Note: This article includes spoilers.

Hi there! Curie Baek here. I worked on Bayonetta 3 as a VFX artist. Following up on the previous blog posts for VFX, I would like to talk more about the VFX concept and some techniques we utilized in the production of the end credits dance scene in Bayonetta 3.


Visual Concept


In Bayonetta 3, players will come across a different version of Bayonetta in every world they visit in the game’s multiverse. We created the visual effects in the end credits dance scene to express the vastness of this unique game world and represent the image of the “universe”.



Originally, we had no visual effects in the end credits dance scene. Bayonetta was dancing in a pitch-dark space. This felt a little too empty to us. For that reason, we went ahead and used about 90 textures to express the depth of the universe. I remember that we ended up layering so many textures that we couldn’t save and process them all, so we had to go back and make quite a few adjustments afterwards.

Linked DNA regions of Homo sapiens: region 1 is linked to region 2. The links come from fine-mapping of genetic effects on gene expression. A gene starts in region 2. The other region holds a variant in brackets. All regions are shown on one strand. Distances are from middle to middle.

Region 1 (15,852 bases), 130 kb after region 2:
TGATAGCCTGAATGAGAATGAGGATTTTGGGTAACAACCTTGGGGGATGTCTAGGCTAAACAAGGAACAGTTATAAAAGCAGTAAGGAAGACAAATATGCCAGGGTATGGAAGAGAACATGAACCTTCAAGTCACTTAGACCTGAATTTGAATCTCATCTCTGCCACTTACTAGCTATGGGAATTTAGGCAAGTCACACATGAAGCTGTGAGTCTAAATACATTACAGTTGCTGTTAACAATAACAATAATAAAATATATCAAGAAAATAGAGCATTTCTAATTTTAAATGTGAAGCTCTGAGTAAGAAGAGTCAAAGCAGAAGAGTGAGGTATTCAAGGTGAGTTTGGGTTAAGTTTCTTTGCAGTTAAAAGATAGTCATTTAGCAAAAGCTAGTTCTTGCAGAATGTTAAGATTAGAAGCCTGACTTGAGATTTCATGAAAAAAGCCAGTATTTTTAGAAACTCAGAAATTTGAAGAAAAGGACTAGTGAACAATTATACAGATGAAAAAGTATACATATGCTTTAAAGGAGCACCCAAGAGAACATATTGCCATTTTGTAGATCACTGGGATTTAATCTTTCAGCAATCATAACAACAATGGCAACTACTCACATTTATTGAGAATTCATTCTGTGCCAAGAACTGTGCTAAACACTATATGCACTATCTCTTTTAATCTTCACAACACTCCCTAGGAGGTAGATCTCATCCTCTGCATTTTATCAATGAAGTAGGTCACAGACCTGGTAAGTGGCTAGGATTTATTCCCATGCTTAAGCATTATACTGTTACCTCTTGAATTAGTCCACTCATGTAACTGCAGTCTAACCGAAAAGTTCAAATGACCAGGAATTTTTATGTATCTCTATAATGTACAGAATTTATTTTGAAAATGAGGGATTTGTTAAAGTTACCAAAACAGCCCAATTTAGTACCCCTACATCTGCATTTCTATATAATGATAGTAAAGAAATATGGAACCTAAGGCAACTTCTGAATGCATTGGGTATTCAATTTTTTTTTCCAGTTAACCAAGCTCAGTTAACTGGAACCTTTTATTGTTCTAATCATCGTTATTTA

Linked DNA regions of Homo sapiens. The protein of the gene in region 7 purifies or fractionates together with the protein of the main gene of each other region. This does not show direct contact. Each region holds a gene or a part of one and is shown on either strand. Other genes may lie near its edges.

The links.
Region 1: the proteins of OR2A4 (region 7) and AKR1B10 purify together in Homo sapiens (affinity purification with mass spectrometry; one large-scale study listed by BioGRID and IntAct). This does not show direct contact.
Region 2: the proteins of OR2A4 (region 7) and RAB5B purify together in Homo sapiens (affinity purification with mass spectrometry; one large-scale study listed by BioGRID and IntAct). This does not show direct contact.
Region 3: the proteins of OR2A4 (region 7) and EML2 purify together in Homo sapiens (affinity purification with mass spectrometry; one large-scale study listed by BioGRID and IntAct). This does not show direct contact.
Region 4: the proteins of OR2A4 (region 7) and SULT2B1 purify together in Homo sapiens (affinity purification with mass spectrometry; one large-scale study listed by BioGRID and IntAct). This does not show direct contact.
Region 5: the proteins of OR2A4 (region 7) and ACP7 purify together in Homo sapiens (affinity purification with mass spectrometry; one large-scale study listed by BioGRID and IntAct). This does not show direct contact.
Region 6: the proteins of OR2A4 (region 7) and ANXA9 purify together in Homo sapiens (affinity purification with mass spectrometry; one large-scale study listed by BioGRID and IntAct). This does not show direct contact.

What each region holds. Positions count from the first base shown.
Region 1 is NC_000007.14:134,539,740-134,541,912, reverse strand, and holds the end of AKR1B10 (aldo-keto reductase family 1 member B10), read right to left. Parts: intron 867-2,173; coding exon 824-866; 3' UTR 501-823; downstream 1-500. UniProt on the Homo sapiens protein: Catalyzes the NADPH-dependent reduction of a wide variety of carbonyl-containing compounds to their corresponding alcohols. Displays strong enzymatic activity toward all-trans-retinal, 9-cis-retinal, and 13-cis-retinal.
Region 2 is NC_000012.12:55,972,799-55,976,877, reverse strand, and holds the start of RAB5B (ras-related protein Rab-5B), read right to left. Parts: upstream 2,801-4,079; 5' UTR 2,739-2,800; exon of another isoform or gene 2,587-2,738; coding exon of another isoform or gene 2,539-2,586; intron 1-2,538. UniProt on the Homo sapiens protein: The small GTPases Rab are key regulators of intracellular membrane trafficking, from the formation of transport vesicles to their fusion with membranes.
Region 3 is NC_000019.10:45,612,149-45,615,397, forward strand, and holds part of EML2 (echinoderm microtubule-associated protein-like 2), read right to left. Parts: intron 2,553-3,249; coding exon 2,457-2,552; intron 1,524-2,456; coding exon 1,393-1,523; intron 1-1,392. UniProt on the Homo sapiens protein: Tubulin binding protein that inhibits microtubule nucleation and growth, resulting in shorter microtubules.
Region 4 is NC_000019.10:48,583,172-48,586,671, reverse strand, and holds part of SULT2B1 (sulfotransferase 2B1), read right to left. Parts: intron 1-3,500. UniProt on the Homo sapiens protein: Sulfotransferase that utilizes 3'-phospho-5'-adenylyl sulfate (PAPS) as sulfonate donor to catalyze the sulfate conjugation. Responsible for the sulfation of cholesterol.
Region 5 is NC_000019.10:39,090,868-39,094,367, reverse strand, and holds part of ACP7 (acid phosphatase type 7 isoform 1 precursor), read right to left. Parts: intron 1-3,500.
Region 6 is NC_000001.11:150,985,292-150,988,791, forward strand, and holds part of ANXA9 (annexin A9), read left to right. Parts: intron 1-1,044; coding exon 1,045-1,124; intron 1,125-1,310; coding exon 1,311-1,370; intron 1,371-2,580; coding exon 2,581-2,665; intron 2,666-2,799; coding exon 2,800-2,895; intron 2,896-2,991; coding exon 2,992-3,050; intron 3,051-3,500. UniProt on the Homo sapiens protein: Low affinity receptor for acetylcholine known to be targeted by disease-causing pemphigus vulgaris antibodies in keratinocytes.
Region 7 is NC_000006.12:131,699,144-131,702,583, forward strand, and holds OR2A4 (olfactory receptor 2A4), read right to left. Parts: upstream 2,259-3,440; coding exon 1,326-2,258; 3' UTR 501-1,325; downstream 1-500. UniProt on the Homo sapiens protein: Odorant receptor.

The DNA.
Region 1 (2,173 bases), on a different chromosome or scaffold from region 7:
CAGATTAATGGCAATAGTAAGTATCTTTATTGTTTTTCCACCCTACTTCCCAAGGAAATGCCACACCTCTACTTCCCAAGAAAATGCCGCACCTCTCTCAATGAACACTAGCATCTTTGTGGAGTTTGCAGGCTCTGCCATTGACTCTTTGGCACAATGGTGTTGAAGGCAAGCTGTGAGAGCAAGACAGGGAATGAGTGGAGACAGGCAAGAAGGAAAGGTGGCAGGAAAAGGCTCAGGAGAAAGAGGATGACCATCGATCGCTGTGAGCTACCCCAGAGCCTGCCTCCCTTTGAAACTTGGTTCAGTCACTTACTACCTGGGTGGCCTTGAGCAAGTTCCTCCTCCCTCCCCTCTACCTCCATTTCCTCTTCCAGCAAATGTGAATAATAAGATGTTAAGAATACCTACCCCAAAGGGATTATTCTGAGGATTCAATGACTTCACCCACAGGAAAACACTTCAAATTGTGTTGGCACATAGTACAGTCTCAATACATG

In addition to the concept of the universe, there is another point that we kept in mind for VFX production.

I once heard someone say that “Bayonetta’s VFX is like perfume,” which inspired us to conceptualize the image of a faint floral fragrance that one might smell just by looking at it. In order to express this fragrance in VFX, we referenced commercials for perfumes and several different treatment products. The sparkling particles, the mist in the air, and the aurora-like effects were all perfect for expressing Bayonetta’s glamorous and sexy side.


Bayonetta Transformation Scene


There is a special scene in the end credits dance where Bayonetta changes from her spirit form to her physical form.

If we had simply faded out the spirit form model by reducing the alpha (transparency), the dithering “grains” would have stood out way too much, and we would have had to resort to other VFX techniques to express this effect. This is why we used the “clip box” function where we were able to display only a portion of the physical form model that is contained within a specified box-shaped area.

Note: We overlaid aurora shell polygons on the surface for a more natural appearance when the form changes.

I hope this entry provided you some interesting insight into VFX that went into production of this special ending scene.

Thanks for stopping by!

Curie Baek

Joined PlatinumGames in 2021 and worked on Bayonetta 3 as a VFX artist, mainly responsible for backgrounds, objects, and also the VFX in the end credits dance scene.